You probably won’t be surprised if I tell you that small-cap stocks have outperformed large-cap stocks over the long-term. This “size effect” was the first market anomaly to challenge the single-factor, capital asset pricing model, paving the way toward today’s multi-factor asset pricing models. It’s been well-documented around the world and over time, even on a risk-adjusted basis (as measured by standard deviation).

I think most investors accept this and, if you’re an ambitious “do it yourself” (DIY) investor, you may have tried to gain exposure to the size effect by including small-cap ETFs in your portfolio. At first, that sounds like a good idea based on the data. But there is a big problem buried in the devilish details about the size effect:

“Improperly applied, the size effect disappears, leaving you with a likely more expensive fund, with no extra expected returns.”

Unfortunately, as I’ll explain in the rest of this post, I’m unaware of any funds currently available to a DIY investor that DO properly apply the small-cap effect. I’m sorry to bear this bad news, but I know you rely on me to tell it to you like it is. Or, if you’d prefer the video version, I’ll show it to you like it is.

By the way, if you find these posts helpful, check out my new weekly podcast, the Rational Reminder, co-hosted with my colleague Cameron Passmore. We offer similar reality checks there on sensible investing and financial decision-making.

Now, back to small-caps. Hear me out on why I think you should think twice about investing in small-cap ETFs.

The Size Premium: Now You See It, Now You Don’t

Factor investing, or smart beta, is the biggest trend in investing right now, and small-cap stocks are one of the most venerable and prominent factors around. Given its reputation, you might assume that the small-cap premium is strong and robust. The data tell a different story. Size has been much weaker than the other well-established factors like value, profitability and momentum.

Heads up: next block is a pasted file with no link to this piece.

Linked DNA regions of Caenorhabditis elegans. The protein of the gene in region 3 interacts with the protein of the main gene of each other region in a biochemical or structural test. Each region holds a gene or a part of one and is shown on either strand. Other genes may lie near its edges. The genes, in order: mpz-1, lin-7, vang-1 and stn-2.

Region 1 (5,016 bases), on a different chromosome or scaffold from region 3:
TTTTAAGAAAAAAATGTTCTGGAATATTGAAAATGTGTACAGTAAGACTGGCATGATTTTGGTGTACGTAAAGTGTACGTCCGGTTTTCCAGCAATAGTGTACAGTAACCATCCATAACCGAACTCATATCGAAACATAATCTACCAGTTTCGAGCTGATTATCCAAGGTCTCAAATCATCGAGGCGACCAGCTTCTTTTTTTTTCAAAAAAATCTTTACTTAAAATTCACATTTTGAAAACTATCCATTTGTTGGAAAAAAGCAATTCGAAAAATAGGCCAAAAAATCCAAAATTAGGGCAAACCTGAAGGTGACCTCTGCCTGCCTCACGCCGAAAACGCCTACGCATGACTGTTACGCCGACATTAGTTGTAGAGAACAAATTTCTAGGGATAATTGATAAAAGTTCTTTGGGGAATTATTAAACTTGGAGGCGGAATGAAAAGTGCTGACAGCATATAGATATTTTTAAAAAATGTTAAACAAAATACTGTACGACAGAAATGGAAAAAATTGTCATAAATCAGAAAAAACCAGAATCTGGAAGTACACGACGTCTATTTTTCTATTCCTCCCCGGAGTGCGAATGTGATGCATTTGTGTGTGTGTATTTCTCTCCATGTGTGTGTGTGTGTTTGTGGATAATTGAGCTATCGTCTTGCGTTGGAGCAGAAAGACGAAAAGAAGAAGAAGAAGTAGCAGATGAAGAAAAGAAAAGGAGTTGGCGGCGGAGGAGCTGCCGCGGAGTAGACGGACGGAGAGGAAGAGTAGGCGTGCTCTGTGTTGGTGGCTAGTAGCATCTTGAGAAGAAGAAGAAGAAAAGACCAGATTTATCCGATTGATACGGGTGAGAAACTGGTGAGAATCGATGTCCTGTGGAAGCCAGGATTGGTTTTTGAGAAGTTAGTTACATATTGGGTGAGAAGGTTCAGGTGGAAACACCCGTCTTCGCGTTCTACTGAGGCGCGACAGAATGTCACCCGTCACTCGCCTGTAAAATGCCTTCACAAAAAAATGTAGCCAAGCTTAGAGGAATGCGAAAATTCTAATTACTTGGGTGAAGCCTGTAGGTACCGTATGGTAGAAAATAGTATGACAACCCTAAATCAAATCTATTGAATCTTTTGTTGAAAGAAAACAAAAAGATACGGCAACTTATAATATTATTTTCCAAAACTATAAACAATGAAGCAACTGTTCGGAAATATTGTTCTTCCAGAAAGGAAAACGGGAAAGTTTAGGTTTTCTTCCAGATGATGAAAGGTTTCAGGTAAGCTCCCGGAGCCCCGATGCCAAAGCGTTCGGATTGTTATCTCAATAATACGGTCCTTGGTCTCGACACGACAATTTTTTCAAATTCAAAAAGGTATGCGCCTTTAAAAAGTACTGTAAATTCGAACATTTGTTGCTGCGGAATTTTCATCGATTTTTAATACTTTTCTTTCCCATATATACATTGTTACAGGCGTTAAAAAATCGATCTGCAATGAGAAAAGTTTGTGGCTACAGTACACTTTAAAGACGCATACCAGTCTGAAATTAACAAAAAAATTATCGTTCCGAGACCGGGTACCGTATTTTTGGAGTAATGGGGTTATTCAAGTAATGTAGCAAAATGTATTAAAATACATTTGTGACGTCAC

The size premium was first documented by Rolf Banz in 1981. Banz was a student of Eugene Fama who, along with his colleague Ken French, came up with the three-factor model of equity, size and value.

When Banz initially identified the size effect, he used data from 1936–1975. More recent analyses recreating the Banz study over the same timeframe have shown that the size premium was not statistically significant over the data period during which it was originally discovered.

Why the discrepancy? Banz and most other reputable researchers use the CRSP database from the University of Chicago to study security prices – and have done so since its creation in the 1960s. As the academic community has deepened its understanding of the data, the CRSP database has been regularly adjusted and updated to provide more accurate results. In 1997, in “The Delisting Bias in CRSP Data,” Tyler Shumway corrected the data for delistings, which had not previously been captured. Most of the delistings were for negative events, and mostly for smaller companies. The correction made the small-cap data look worse.

Since Banz published his paper, others have incorporated updated data for US stocks and expanded their inquiries to other countries. They have found many time periods and geographic regions where the size effect has been small and statistically insignificant. Over longer periods, such as 1927–2017, the US size premium has become statistically significant again. But compared to the other well-known factors, both its t-stat (measure for statistical significance) and its premium have been weak.

That said, while the size factor has been weak, it’s not been entirely non-existent. Let’s look at that next.

The Secret in the Size-Factor Sauce

Here’s an important detail: Much of the size effect we have observed has been concentrated in the smallest stocks. The smallest stocks are notoriously expensive to trade, especially for a fund tracking an index. This makes it a challenge to build live index-tracking portfolios that effectively capture the size effect.

Where does that leave an evidence-based investor? It’s important to reiterate that size is not the only factor. In 1993, and again in 2015, Fama and French documented that small-cap growth stocks have failed to deliver the size premium, and underperformed their large cap counterparts. More recently it also has been documented that the profitability factor has explained most of the underperformance of small-cap growth stocks.